The Heavy Price of Next-Day Delivery

Tacoma approves a giant new “fulfillment center” complex despite impacts on water, climate, and community

By Ian Morse

February 12, 2024

amazon warehouse

Photo by xavierarnau/iStock 

Residents of Tacoma, Washington, planned a “green” remodel of their neighborhood’s groundwater district. The City of Tacoma had other priorities—like greasing the way to turn a hydrologically sensitive area into one of the region’s largest warehouse complexes. 

The planned warehouses in Tacoma are among the largest developments in the city and part of a nationwide trend to use land in poor neighborhoods to enable the surge in online delivery that began with the Covid pandemic. A Sierra interactive story last year detailed how these “fulfillment centers” spring up where zoning appeases industry and land is cheap. When a warehouse is built, nearby residents experience a rise in air pollution from gas exhaust and dust, traffic congestion, and increased heat in the absence of trees.

South Tacoma fits the industry’s modus operandi. The city already ranks the neighborhood “low” for equity and environmental health, and “very low” for livability. Residents there already live an average of 10 years less than those in the rest of the city. The warehouses are expected to bring in thousands of trucks, most likely to feed online delivery companies for the greater Seattle region, but the site sits atop a Superfund site, a natural wetland, and a city aquifer.

The developer, Bridge Industrial, plans to build three or four warehouses totaling up to 2.5 million square feet on 160 acres. The site lies between residential areas that trucks would have to pass through before reaching a highway with quick access to the Port of Tacoma. Bridge Industrial has marketed the project for the next-day-delivery market, although it has not disclosed which company. At present the lot is bare except for dense foliage surrounding a creek that includes 68 Garry oaks, the only oak native to Washington State and British Columbia, which is endangered across both territories. (Bridge Industrial did not respond to a request for comment.)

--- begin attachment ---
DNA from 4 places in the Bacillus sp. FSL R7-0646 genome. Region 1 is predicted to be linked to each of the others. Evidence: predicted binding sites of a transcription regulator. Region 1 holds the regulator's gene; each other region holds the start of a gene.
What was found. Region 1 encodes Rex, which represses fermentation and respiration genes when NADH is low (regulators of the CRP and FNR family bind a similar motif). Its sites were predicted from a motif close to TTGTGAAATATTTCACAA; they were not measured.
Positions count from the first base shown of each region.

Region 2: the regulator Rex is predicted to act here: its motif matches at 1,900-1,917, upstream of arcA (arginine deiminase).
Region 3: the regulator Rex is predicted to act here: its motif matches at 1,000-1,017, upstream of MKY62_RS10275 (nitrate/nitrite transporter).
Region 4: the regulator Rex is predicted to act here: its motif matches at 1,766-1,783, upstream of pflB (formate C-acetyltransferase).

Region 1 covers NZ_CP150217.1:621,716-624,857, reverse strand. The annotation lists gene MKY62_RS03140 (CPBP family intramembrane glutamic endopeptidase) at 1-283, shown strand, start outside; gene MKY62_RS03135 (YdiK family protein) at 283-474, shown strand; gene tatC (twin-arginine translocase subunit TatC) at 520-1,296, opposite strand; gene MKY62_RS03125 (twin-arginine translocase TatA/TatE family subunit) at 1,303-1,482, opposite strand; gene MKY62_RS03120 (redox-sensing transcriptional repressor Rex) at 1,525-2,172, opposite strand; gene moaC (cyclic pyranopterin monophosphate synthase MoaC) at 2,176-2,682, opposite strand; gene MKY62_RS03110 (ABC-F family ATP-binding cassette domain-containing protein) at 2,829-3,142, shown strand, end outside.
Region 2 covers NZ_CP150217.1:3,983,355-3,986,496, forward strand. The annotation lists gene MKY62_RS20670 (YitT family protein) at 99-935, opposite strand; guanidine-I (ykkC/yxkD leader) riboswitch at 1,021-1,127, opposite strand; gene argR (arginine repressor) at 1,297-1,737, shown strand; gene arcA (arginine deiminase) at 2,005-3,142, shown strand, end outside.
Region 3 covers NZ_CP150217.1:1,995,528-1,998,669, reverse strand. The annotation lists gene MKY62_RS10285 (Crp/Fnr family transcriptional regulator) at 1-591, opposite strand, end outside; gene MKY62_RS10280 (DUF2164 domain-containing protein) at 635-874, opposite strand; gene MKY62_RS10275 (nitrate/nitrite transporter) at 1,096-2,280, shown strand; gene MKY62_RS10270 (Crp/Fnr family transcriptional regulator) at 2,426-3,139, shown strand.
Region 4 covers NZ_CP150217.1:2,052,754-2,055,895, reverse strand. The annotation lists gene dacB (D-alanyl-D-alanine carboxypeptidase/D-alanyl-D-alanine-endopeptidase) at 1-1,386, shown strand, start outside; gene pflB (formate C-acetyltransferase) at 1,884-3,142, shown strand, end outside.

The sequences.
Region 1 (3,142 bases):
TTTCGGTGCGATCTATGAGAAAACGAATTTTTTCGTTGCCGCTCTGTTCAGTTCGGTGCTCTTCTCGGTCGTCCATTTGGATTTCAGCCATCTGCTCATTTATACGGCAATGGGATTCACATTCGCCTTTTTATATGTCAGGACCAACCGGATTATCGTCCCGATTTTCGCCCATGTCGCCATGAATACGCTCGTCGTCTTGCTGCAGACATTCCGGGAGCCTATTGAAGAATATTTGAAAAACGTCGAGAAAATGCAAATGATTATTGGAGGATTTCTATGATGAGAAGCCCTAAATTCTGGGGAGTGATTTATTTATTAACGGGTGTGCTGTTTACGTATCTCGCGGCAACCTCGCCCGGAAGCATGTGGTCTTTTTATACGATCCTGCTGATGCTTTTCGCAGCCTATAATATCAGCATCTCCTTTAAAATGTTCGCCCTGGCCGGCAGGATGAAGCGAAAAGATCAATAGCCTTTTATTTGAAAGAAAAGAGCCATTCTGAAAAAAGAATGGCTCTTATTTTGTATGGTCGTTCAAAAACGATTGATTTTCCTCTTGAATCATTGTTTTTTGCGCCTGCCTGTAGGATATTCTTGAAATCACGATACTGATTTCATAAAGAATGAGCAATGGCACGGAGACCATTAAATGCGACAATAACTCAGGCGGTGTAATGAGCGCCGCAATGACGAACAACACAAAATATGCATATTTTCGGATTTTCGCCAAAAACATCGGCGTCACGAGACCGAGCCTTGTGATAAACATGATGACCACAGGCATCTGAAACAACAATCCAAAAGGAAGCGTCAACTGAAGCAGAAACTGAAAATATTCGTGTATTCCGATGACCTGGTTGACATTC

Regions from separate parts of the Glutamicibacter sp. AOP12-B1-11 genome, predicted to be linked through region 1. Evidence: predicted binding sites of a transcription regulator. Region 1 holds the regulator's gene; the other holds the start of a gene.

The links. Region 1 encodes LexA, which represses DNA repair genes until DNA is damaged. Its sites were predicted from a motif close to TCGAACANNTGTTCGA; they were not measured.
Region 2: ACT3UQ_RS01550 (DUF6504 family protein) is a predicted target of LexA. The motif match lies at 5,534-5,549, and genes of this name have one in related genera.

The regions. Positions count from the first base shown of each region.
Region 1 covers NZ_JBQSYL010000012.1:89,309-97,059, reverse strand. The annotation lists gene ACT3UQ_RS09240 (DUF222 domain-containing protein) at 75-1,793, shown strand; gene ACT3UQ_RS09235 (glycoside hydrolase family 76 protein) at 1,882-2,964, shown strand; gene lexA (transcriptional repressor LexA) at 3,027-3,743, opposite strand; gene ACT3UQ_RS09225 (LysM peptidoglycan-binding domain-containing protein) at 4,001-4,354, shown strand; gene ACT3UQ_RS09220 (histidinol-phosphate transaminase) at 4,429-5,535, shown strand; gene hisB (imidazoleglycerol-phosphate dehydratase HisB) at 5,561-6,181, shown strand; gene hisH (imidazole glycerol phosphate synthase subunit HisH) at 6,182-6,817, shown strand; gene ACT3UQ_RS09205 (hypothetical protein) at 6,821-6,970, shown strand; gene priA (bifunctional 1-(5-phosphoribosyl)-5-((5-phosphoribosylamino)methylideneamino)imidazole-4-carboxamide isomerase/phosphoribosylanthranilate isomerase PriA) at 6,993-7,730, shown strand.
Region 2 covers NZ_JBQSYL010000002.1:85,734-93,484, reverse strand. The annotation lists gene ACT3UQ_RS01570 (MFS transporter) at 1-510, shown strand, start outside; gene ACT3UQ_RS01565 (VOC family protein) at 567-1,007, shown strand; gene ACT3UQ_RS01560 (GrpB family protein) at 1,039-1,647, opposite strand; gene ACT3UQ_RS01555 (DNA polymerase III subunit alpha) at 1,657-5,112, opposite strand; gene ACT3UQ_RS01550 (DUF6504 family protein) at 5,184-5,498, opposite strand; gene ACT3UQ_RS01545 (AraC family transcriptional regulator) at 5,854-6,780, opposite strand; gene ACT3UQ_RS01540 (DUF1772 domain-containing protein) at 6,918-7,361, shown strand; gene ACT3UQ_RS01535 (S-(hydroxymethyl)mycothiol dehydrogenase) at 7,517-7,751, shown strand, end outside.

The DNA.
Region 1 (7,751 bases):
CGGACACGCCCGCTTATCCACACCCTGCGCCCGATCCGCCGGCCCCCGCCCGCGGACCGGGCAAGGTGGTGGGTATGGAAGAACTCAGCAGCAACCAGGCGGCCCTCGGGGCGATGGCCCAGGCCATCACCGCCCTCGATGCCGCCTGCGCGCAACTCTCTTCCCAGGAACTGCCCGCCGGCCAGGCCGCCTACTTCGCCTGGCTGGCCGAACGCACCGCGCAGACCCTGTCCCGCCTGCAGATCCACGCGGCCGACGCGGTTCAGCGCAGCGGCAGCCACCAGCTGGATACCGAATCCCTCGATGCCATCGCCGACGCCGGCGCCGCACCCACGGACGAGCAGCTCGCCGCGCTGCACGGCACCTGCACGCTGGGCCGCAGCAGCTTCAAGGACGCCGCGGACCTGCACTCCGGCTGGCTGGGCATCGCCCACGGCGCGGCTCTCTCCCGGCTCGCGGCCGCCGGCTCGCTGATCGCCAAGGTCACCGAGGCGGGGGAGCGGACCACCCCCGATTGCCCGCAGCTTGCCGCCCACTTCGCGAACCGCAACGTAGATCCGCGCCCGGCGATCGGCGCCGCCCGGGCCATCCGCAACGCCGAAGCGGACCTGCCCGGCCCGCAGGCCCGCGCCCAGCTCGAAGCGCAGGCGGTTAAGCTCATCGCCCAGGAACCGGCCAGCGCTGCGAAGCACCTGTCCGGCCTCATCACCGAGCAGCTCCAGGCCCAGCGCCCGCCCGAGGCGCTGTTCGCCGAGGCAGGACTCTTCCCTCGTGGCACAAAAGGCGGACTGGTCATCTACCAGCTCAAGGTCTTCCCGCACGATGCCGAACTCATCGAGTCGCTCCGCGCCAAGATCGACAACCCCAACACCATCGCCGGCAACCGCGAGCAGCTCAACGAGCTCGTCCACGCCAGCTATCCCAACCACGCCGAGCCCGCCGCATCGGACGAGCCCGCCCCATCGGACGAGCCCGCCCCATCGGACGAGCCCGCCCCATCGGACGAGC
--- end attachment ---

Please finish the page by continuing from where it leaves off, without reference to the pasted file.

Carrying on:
When the city approved permits for the warehouses in April 2023, neighborhood residents had been working with the city to protect the aquifer and replace polluting industries with greener options. “Then here comes the warehouse, like a torpedo,” says Tim Smith, a longtime resident of South Tacoma. Neighborhood opponents filed suit. “We first called for a health impact assessment and certainly feel that this project still requires an environmental impact statement,” says Heidi Stephens, a director-at-large for the South Tacoma Neighborhood Council. “But at this point, neither are going to be done, for a project that will most likely bring more noise, more light, more air and heat pollution to an area that's already overburdened.”